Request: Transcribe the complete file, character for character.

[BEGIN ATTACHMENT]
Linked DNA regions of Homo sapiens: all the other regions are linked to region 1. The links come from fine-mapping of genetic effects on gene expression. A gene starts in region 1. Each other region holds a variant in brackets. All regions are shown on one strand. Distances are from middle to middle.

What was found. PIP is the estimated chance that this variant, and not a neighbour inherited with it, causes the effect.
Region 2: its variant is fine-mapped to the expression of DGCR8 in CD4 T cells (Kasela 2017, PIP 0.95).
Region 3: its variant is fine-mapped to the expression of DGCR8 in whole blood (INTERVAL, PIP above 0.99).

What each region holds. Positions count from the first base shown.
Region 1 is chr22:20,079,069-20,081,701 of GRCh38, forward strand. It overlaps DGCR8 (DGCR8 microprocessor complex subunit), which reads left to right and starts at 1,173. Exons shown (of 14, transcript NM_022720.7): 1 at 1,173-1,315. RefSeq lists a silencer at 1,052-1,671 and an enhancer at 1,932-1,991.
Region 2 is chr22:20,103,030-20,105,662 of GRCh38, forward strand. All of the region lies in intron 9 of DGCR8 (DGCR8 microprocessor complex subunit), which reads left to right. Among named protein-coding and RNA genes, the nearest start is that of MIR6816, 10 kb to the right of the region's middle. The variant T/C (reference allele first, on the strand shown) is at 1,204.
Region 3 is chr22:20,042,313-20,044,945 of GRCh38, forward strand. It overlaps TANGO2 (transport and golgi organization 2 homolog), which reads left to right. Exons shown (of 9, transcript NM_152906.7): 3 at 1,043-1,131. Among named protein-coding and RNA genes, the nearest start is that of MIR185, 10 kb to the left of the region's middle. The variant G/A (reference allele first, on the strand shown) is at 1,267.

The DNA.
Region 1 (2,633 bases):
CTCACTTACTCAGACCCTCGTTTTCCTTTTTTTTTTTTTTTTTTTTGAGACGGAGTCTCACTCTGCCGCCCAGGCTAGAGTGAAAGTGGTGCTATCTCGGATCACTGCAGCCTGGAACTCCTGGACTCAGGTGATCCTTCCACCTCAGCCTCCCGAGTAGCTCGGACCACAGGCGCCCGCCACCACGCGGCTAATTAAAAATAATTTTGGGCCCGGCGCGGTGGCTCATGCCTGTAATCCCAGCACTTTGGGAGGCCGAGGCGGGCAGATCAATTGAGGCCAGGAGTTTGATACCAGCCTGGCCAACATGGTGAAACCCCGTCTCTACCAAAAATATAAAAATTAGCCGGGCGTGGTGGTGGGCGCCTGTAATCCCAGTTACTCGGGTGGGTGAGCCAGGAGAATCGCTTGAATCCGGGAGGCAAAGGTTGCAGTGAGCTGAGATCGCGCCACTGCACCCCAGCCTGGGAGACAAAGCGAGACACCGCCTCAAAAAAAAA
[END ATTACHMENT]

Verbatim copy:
Linked DNA regions of Homo sapiens: all the other regions are linked to region 1. The links come from fine-mapping of genetic effects on gene expression. A gene starts in region 1. Each other region holds a variant in brackets. All regions are shown on one strand. Distances are from middle to middle.

What was found. PIP is the estimated chance that this variant, and not a neighbour inherited with it, causes the effect.
Region 2: its variant is fine-mapped to the expression of DGCR8 in CD4 T cells (Kasela 2017, PIP 0.95).
Region 3: its variant is fine-mapped to the expression of DGCR8 in whole blood (INTERVAL, PIP above 0.99).

What each region holds. Positions count from the first base shown.
Region 1 is chr22:20,079,069-20,081,701 of GRCh38, forward strand. It overlaps DGCR8 (DGCR8 microprocessor complex subunit), which reads left to right and starts at 1,173. Exons shown (of 14, transcript NM_022720.7): 1 at 1,173-1,315. RefSeq lists a silencer at 1,052-1,671 and an enhancer at 1,932-1,991.
Region 2 is chr22:20,103,030-20,105,662 of GRCh38, forward strand. All of the region lies in intron 9 of DGCR8 (DGCR8 microprocessor complex subunit), which reads left to right. Among named protein-coding and RNA genes, the nearest start is that of MIR6816, 10 kb to the right of the region's middle. The variant T/C (reference allele first, on the strand shown) is at 1,204.
Region 3 is chr22:20,042,313-20,044,945 of GRCh38, forward strand. It overlaps TANGO2 (transport and golgi organization 2 homolog), which reads left to right. Exons shown (of 9, transcript NM_152906.7): 3 at 1,043-1,131. Among named protein-coding and RNA genes, the nearest start is that of MIR185, 10 kb to the left of the region's middle. The variant G/A (reference allele first, on the strand shown) is at 1,267.

The DNA.
Region 1 (2,633 bases):
CTCACTTACTCAGACCCTCGTTTTCCTTTTTTTTTTTTTTTTTTTTGAGACGGAGTCTCACTCTGCCGCCCAGGCTAGAGTGAAAGTGGTGCTATCTCGGATCACTGCAGCCTGGAACTCCTGGACTCAGGTGATCCTTCCACCTCAGCCTCCCGAGTAGCTCGGACCACAGGCGCCCGCCACCACGCGGCTAATTAAAAATAATTTTGGGCCCGGCGCGGTGGCTCATGCCTGTAATCCCAGCACTTTGGGAGGCCGAGGCGGGCAGATCAATTGAGGCCAGGAGTTTGATACCAGCCTGGCCAACATGGTGAAACCCCGTCTCTACCAAAAATATAAAAATTAGCCGGGCGTGGTGGTGGGCGCCTGTAATCCCAGTTACTCGGGTGGGTGAGCCAGGAGAATCGCTTGAATCCGGGAGGCAAAGGTTGCAGTGAGCTGAGATCGCGCCACTGCACCCCAGCCTGGGAGACAAAGCGAGACACCGCCTCAAAAAAAAA